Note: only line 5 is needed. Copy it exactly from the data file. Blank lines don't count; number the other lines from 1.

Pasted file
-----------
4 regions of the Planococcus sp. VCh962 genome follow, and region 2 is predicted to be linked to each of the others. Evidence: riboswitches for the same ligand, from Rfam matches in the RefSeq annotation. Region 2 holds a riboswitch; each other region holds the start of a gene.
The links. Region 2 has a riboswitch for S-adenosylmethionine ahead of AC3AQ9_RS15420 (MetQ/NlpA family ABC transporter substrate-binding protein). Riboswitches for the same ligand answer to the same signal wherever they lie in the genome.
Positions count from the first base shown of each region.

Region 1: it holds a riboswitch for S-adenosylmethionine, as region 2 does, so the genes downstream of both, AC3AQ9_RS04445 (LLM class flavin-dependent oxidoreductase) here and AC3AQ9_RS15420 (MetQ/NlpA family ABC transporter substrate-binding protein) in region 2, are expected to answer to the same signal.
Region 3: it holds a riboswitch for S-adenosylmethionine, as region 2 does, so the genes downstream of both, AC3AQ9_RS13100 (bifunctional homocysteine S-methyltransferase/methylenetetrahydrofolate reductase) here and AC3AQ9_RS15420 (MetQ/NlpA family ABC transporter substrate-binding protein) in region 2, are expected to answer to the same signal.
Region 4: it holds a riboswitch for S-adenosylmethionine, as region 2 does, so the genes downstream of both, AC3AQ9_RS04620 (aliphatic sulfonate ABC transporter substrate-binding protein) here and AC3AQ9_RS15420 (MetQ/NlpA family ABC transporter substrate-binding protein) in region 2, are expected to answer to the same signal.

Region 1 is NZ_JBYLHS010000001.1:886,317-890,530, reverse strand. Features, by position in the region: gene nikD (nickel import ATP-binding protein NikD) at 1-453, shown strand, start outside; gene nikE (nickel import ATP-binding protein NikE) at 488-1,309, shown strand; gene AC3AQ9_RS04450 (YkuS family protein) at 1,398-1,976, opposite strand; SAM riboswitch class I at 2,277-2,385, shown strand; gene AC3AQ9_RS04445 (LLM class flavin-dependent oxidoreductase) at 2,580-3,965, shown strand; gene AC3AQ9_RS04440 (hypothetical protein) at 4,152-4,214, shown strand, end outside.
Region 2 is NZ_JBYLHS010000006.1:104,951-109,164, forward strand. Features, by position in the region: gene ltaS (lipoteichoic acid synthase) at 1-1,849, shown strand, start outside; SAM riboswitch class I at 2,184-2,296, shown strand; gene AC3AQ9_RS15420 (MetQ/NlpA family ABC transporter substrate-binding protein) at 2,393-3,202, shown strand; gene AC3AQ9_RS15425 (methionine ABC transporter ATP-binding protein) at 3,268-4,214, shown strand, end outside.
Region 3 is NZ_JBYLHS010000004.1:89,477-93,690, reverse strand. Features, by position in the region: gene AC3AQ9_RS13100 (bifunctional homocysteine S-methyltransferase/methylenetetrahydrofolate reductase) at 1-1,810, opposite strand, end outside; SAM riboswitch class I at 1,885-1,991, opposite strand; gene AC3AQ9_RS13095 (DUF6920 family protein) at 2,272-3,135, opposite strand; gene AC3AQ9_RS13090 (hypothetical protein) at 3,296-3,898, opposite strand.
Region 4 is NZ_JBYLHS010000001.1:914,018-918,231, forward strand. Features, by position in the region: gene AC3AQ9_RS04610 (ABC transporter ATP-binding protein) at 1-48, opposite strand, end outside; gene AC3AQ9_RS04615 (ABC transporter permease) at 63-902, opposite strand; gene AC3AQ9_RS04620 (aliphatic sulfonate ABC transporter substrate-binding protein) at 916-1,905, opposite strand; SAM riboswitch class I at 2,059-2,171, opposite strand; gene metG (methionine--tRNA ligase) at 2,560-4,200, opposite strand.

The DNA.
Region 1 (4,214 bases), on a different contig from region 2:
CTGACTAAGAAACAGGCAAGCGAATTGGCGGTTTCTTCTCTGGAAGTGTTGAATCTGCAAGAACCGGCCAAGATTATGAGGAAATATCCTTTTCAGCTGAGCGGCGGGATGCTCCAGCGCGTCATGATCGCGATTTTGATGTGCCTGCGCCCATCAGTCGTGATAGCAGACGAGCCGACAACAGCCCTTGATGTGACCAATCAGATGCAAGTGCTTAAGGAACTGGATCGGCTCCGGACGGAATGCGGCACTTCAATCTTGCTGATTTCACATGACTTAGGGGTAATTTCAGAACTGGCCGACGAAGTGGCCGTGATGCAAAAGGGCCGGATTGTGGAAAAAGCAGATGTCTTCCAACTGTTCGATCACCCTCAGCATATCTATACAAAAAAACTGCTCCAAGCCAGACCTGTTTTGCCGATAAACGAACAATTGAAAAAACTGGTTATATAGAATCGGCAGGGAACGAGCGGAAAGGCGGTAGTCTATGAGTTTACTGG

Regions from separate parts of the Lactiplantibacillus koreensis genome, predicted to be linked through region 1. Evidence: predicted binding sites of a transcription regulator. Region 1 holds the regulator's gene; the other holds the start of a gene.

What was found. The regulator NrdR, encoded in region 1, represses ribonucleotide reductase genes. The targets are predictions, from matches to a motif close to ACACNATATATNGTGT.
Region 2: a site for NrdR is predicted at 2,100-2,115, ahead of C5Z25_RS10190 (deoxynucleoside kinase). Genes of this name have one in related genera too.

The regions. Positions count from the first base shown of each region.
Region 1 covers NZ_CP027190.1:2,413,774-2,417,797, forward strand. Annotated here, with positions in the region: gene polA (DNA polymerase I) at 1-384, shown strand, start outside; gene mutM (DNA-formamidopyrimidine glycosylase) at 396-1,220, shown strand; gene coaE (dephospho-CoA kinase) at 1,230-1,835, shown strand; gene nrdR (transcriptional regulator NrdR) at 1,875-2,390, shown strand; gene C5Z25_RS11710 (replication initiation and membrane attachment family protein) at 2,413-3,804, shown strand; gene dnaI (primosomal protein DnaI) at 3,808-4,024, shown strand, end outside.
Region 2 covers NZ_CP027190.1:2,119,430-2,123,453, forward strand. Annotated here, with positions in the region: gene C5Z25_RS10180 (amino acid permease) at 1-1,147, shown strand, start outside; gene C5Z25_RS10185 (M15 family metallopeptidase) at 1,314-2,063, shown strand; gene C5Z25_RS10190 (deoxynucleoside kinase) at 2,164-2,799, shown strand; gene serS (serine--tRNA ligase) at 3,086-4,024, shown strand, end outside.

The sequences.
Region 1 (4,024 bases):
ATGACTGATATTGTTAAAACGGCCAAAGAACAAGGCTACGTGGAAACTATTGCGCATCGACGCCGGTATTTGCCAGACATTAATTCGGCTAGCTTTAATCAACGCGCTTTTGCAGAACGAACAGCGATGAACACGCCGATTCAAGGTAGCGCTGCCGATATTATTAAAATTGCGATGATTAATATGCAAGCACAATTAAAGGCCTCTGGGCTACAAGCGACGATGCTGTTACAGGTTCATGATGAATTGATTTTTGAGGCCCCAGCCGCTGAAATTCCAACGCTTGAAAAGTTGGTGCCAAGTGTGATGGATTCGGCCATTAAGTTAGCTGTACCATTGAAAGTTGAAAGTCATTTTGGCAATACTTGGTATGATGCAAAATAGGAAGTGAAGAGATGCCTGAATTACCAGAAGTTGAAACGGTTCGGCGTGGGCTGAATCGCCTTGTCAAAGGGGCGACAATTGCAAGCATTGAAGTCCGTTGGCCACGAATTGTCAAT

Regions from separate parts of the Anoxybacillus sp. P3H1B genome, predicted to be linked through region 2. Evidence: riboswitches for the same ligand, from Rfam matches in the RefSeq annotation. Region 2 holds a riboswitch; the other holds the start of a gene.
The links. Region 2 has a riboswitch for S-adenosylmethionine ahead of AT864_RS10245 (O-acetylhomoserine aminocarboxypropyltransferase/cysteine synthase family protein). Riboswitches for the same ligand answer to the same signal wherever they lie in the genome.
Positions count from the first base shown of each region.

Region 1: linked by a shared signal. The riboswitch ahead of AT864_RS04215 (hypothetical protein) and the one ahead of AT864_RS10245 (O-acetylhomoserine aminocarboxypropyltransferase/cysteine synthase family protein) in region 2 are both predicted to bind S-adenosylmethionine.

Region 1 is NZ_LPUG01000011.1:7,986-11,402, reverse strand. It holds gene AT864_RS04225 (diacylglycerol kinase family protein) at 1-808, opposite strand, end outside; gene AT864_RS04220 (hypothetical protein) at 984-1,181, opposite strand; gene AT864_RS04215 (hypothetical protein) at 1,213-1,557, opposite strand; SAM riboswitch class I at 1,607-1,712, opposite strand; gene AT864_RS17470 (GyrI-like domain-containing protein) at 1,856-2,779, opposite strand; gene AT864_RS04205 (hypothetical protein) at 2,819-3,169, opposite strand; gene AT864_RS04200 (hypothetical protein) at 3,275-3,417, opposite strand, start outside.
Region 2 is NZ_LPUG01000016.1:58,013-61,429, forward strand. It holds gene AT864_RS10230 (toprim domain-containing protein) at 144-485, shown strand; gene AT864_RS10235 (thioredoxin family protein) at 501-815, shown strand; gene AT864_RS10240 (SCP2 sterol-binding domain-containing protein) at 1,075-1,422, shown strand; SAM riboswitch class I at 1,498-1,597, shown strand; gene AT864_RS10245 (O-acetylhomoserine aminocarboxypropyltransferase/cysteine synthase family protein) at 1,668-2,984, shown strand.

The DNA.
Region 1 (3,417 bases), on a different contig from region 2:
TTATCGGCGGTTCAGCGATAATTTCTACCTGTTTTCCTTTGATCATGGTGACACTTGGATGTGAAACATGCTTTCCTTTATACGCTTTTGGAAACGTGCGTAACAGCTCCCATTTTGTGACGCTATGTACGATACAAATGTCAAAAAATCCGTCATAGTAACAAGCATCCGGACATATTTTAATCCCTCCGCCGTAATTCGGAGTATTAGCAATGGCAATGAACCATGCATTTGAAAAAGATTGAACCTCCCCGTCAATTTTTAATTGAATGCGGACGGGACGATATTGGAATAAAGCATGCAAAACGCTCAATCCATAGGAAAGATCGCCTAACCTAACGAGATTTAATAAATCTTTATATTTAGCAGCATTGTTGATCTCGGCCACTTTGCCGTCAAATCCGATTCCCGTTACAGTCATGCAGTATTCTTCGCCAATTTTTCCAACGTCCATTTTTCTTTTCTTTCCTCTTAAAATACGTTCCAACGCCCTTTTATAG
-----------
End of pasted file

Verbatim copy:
Region 3: it holds a riboswitch for S-adenosylmethionine, as region 2 does, so the genes downstream of both, AC3AQ9_RS13100 (bifunctional homocysteine S-methyltransferase/methylenetetrahydrofolate reductase) here and AC3AQ9_RS15420 (MetQ/NlpA family ABC transporter substrate-binding protein) in region 2, are expected to answer to the same signal.